Luxury Retailers Broaden Horizons to Target Urban U.S. Meccas

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The global luxury market continues to outpace expectations. Luxury spending exceeded €1 trillion last year largely driven by personal luxury good purchases[1]. Americans were the second-largest group of luxury buyers behind the Chinese, making up nearly a quarter of the global luxury spend worldwide. But as Karl Lagerfeld famously said, “keep the best, forget the rest” and today’s luxury retailers are doing just that by selectively targeting 11 major U.S. cities for their store footprints. According to JLL’s new Destination Retail 2016 report, which looks at the top cities worldwide for retailing, the United States is the undisputed global driver of luxury retail growth, with New York City leading the charge.

“International hubs like London, Paris and Milan are consistently magnets for luxury retailers’ store expansions, but discerning retailers are increasingly eyeing core U.S. markets beyond New York,” said Naveen Jaggi, President of Retail Brokerage and Capital Markets for JLL. “Luxury retailers’ portfolios are meticulously placed to build brand credibility and their scope now includes cities like Miami, Las Vegas and Dallas.”

Destination Retail LuxAccording to JLL’s Destination Retail report:

  • Las Vegas bumps Chicago out of the No. 2 U.S. spot, with some luxury retailers opening two or more stores within the two-mile stretch of the Strip.
  • Luxury retailers have always loved Los Angeles, but the extremely tight market kept many new retailers out. But a loosening of the market and new players have rocketed LA from No. 9 to No. 3.
  • Miami’s Design District and international tourism base from Latin America helped it retain its No. 4 spot.
  • Atlanta jumps onto the list as No. 8 with major new infill retail projects attracting luxury retailers.

“Luxury is in each detail.” – Hubert de Givenchy

Luxury retailers value quality over quantity when it comes to their global footprint. The mature and stable nature of the luxury market allows these brands to be laser-focused on building growth organically, and targeting flawless locations for their flagships that are increasingly clustered in cities with similar consumer characteristics. The majority expand through carefully company-owned strategies that enhance the brand and keep it intact.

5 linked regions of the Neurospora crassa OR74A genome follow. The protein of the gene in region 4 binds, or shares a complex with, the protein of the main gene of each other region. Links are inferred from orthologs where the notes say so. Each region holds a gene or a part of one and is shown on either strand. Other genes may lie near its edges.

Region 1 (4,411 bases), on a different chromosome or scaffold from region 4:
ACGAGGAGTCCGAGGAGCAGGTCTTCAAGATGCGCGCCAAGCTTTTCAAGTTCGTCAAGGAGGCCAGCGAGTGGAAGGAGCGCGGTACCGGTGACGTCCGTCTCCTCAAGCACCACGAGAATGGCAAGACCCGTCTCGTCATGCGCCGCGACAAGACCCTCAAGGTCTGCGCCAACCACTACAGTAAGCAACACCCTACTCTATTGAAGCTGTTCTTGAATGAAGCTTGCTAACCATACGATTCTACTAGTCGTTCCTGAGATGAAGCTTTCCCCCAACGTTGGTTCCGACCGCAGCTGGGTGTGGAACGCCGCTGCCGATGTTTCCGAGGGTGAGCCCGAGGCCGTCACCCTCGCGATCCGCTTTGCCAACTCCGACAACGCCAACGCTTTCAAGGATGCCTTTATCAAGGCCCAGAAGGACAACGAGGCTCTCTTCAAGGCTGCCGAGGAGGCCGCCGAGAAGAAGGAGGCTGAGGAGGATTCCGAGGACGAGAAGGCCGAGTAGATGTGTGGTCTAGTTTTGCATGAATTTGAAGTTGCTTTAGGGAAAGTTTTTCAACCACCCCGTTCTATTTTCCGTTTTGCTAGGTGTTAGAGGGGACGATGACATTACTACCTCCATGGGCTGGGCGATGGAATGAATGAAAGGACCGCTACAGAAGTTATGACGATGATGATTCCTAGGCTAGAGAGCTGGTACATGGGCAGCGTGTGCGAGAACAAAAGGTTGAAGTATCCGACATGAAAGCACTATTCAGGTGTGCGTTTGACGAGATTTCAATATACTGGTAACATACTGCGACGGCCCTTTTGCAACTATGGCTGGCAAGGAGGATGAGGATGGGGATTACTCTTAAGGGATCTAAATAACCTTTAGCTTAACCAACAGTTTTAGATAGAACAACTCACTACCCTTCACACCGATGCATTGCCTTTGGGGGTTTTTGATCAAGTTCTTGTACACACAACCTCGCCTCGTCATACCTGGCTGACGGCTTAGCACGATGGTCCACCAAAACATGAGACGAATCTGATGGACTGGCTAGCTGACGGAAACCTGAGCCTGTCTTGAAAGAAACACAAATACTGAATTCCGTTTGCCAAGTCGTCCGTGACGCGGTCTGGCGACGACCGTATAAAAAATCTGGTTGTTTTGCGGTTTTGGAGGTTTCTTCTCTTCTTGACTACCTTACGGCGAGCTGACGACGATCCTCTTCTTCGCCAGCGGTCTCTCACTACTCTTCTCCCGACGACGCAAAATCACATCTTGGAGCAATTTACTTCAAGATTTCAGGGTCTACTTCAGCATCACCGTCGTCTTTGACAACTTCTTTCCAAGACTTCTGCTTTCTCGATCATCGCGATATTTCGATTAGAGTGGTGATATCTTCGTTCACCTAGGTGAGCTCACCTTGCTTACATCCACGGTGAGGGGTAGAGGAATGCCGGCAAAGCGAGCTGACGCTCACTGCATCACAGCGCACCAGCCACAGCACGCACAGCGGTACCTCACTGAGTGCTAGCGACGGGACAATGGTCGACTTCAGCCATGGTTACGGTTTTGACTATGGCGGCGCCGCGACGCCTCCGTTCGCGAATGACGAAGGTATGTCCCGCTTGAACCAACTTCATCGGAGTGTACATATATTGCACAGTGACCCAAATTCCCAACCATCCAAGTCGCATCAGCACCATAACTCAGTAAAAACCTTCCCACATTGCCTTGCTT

“The luxury sector has several different levels and dozens of brands that range from aspirational to prestige, but what they all have in common is a narrow scope and impeccable quality. Mainstream and mass marketed is not their target,” said Michael Hirschfeld, Executive Vice President of National Retail Tenant Services for JLL. “Luxury retailers tend to prefer larger metropolises benefiting from high tourism flows, often clustered within a defined luxury trade area, which comes at a hefty price.”

“Quality is remembered long after the price is forgotten.” – Gucci Family Motto

The most prestigious retail locations in the world command super-premium rents, and the scarcity of the supply in core markets is expected remain. In the United States, Upper Fifth Avenue in New York tops the tables with headline rents reaching up to $3,500 per square foot, followed closely by Los Angeles ($1,100), San Francisco ($650), Honolulu ($580) and San Jose ($480). But to luxury retailers, a flagship isn’t just a point-of-sale – it’s a branding play and there’s a willingness to pay top dollar for the right space.

If a luxury retailer wants to expand its reach beyond physical store footprints in select, niche markets, an integrated omni-channel platform is their best bet, according to Houman Mahboubi, Executive Vice President of Retail for JLL, based in Beverly Hills. Today, e-commerce accounts for just six percent of global luxury brand sales, but by 2020 that is expected to grow to 18 percent as these retailers gain global appeal.

Mahboubi added, “We expect luxury retail to be less impacted by pricing pressure as a result of increased online sales than commodity retail. While sales channels will continue to be digitally influenced make no mistake – physical space will remain fundamental even if it’s at a premium cost. Luxury retailers’ store space is an extension of their branding.”

The global luxury market weathered the recession well; however, it is not immune to global economic conditions. “U.S. cities offer luxury retailers tremendous brand exposure and access to a sophisticated local and international consumer,” concluded Jaggi. “U.S. cities are an opportunistic play – the country has a vibrant and healthy real estate market with room to grow.”

JLL’s new report, Destination Retail 2016, examines the presence of 240 international retail brands across 140 retail cities, giving insights for international retail expansion. The 140 cities make up 36 percent of the world’s GDP, 13 percent of the global population and 33 percent of total consumer spending. In today’s increasingly global retail market, international expansion is becoming a focus for JLL retail clients, as they seek sustainable growth.  To learn more, register to receive JLL’s full Destination Global Report:

[1] Bain & Company

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